The company's S-1 lays the groundwork for what is widely expected to be one of the largest initial public offerings of the year, second only to Uber's IPO in May. It's also...Technologyread more
Fraud investigator Harry Markopolos' accusations extended beyond GE's management to actuaries, auditors and analysts who he claims overlooked billions in liabilities.Marketsread more
Trump's tweet comes a day after Apple put out a press release describing the money it spends on U.S.-based suppliers and vendors.Technologyread more
CNBC combed through Wall Street research to see which stocks are still a buy after their earnings reports.Marketsread more
President Donald Trump held a call on Wednesday with the CEOs of three major U.S. banks, according to people with knowledge of the situation.Marketsread more
Despite aggressive strides, Waymo needs one thing before their self-driving cars become a seriously useful transportation system: people. We talked to the ones closest to it.Technologyread more
Scientists say the smoke plumes, filled with megatons of tiny, harmful particles, could travel to other areas of the world and cause serious respiratory problems for people.Weather & Natural Disastersread more
Some Weight Watchers loyalists applaud Kurbo by WW. But nutritionists worry Kurbo promotes an unhealthy relationship with food during an especially impressionable time.Health and Scienceread more
Benefits from what President Trump called "the biggest reform of all time" to the tax code have dwindled to a faint breeze just 20 months after its enactment, writes John...Politicsread more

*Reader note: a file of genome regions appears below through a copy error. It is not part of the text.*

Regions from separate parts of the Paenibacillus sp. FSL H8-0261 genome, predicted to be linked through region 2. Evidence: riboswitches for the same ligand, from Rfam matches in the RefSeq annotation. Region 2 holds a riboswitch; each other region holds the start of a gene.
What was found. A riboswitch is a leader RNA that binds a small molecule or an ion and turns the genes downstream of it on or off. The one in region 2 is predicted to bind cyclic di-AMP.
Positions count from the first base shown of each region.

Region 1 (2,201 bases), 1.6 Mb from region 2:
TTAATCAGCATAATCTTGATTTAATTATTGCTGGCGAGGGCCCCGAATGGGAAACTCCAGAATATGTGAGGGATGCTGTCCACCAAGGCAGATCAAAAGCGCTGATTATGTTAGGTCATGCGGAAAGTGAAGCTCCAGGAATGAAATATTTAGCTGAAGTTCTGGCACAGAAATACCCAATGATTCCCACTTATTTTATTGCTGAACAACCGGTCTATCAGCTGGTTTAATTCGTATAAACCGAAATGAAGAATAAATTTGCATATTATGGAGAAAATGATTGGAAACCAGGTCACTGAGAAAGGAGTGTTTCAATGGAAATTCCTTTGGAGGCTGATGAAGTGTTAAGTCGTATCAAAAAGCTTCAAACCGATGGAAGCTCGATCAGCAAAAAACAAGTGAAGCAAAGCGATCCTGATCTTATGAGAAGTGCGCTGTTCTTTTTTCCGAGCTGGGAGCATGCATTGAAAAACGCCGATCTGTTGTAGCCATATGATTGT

Epstein, 66, was found in his cell in Manhattan federal lockup Saturday morning and transferred to a nearby hospital, where he was subsequently pronounced dead.Politicsread more
Air travelers faced delays at U.S. airports on Friday afternoon after a computer issue snarled processing of international arrivals.Airlinesread more
Japan's central bank wants the country's inflation rate to hit 2 percent by fiscal year 2019, but it is less likely to happen if the continues to strengthen, said Credit Suisse's chief economist for Japan.
Hiro Shirakawa, speaking to CNBC at the bank's Asian Investment Conference in Hong Kong, said Japan's inflation rate is still "fairly sensitive" to currency exchange changes. So, he explained, an appreciating yen would lower the chances for the country's consumer price index to hit 2 percent in the "foreseeable future."
Currently, Japan is still far from its target with the core consumer inflation rate at 0.9 percent in January.
Inflation rates are affected by currency movements because if the yen strengthens, foreign goods would cost less in yen terms — resulting in a decline in prices.
The Japanese yen has appreciated since the start of 2018, and analysts have expected that it will continue to strengthen — partly due to weakness in the U.S. dollar. A robust Japanese economy has also played a part in propping up the currency, as the country marked eight straight quarters of growth in the final quarter of 2017.
Shirakawa said it would be tough for inflation to grow to 2 percent by 2019 or even 2020, although the Olympic Games — hosted by Tokyo in 2020 — could change that.
That event will see people flowing into Japan for a "boom of tourism," and that "may help inflation to pick up," the economist said.
But he said it is still a "big question" as to when the country can hit its target of 2 percent.
Even as Bank of Japan governor Haruhiko Kuroda told parliament earlier this month he thinks the 2 percent target can be attained, he also admitted that wages would have to grow at 3 percent for that to happen.
Shirakawa predicted that wage growth — which has been slow — would be faster this year. It would nevertheless be lower than 1 percent, he said.